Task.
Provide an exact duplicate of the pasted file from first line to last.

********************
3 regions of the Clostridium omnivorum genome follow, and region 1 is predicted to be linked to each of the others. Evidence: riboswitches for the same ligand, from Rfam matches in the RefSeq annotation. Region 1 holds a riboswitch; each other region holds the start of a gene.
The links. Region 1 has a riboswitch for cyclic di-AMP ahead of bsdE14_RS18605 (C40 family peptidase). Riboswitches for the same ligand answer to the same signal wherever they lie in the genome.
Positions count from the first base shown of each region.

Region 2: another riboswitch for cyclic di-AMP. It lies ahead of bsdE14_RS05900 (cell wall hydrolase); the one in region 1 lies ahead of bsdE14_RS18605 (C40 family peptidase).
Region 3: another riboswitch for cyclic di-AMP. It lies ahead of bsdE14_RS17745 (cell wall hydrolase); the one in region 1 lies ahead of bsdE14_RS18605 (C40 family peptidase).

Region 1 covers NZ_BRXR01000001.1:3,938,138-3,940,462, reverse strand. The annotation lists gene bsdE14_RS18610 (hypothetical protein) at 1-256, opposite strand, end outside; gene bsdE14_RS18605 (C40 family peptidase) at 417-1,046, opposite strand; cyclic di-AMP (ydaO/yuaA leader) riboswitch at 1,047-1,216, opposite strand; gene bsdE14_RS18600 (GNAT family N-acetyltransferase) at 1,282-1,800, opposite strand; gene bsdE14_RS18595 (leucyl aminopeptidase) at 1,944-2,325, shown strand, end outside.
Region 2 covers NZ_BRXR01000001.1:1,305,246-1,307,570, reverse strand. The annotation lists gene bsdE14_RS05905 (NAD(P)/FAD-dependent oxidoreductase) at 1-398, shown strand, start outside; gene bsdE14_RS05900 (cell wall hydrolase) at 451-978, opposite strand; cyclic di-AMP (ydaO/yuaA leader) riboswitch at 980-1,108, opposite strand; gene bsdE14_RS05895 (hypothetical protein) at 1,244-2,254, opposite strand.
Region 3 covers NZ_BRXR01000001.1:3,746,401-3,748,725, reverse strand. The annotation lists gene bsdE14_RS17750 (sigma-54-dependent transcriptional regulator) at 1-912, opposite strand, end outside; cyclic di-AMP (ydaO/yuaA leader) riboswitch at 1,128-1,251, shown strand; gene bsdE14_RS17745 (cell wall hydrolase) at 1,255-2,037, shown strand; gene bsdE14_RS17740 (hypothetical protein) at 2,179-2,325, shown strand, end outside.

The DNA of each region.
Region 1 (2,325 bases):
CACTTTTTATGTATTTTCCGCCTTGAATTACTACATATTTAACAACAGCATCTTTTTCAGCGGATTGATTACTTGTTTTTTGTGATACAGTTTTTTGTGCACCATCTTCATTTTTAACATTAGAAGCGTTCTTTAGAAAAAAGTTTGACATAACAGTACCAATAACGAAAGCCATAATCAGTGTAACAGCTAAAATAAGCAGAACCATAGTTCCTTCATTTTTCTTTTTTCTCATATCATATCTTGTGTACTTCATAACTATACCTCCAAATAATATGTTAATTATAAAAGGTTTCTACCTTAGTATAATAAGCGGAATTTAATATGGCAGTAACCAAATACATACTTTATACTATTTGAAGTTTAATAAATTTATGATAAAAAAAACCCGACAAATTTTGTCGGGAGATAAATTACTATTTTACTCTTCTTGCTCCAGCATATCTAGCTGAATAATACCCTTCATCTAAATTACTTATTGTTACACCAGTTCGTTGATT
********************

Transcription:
3 regions of the Clostridium omnivorum genome follow, and region 1 is predicted to be linked to each of the others. Evidence: riboswitches for the same ligand, from Rfam matches in the RefSeq annotation. Region 1 holds a riboswitch; each other region holds the start of a gene.
The links. Region 1 has a riboswitch for cyclic di-AMP ahead of bsdE14_RS18605 (C40 family peptidase). Riboswitches for the same ligand answer to the same signal wherever they lie in the genome.
Positions count from the first base shown of each region.

Region 2: another riboswitch for cyclic di-AMP. It lies ahead of bsdE14_RS05900 (cell wall hydrolase); the one in region 1 lies ahead of bsdE14_RS18605 (C40 family peptidase).
Region 3: another riboswitch for cyclic di-AMP. It lies ahead of bsdE14_RS17745 (cell wall hydrolase); the one in region 1 lies ahead of bsdE14_RS18605 (C40 family peptidase).

Region 1 covers NZ_BRXR01000001.1:3,938,138-3,940,462, reverse strand. The annotation lists gene bsdE14_RS18610 (hypothetical protein) at 1-256, opposite strand, end outside; gene bsdE14_RS18605 (C40 family peptidase) at 417-1,046, opposite strand; cyclic di-AMP (ydaO/yuaA leader) riboswitch at 1,047-1,216, opposite strand; gene bsdE14_RS18600 (GNAT family N-acetyltransferase) at 1,282-1,800, opposite strand; gene bsdE14_RS18595 (leucyl aminopeptidase) at 1,944-2,325, shown strand, end outside.
Region 2 covers NZ_BRXR01000001.1:1,305,246-1,307,570, reverse strand. The annotation lists gene bsdE14_RS05905 (NAD(P)/FAD-dependent oxidoreductase) at 1-398, shown strand, start outside; gene bsdE14_RS05900 (cell wall hydrolase) at 451-978, opposite strand; cyclic di-AMP (ydaO/yuaA leader) riboswitch at 980-1,108, opposite strand; gene bsdE14_RS05895 (hypothetical protein) at 1,244-2,254, opposite strand.
Region 3 covers NZ_BRXR01000001.1:3,746,401-3,748,725, reverse strand. The annotation lists gene bsdE14_RS17750 (sigma-54-dependent transcriptional regulator) at 1-912, opposite strand, end outside; cyclic di-AMP (ydaO/yuaA leader) riboswitch at 1,128-1,251, shown strand; gene bsdE14_RS17745 (cell wall hydrolase) at 1,255-2,037, shown strand; gene bsdE14_RS17740 (hypothetical protein) at 2,179-2,325, shown strand, end outside.

The DNA of each region.
Region 1 (2,325 bases):
CACTTTTTATGTATTTTCCGCCTTGAATTACTACATATTTAACAACAGCATCTTTTTCAGCGGATTGATTACTTGTTTTTTGTGATACAGTTTTTTGTGCACCATCTTCATTTTTAACATTAGAAGCGTTCTTTAGAAAAAAGTTTGACATAACAGTACCAATAACGAAAGCCATAATCAGTGTAACAGCTAAAATAAGCAGAACCATAGTTCCTTCATTTTTCTTTTTTCTCATATCATATCTTGTGTACTTCATAACTATACCTCCAAATAATATGTTAATTATAAAAGGTTTCTACCTTAGTATAATAAGCGGAATTTAATATGGCAGTAACCAAATACATACTTTATACTATTTGAAGTTTAATAAATTTATGATAAAAAAAACCCGACAAATTTTGTCGGGAGATAAATTACTATTTTACTCTTCTTGCTCCAGCATATCTAGCTGAATAATACCCTTCATCTAAATTACTTATTGTTACACCAGTTCGTTGATT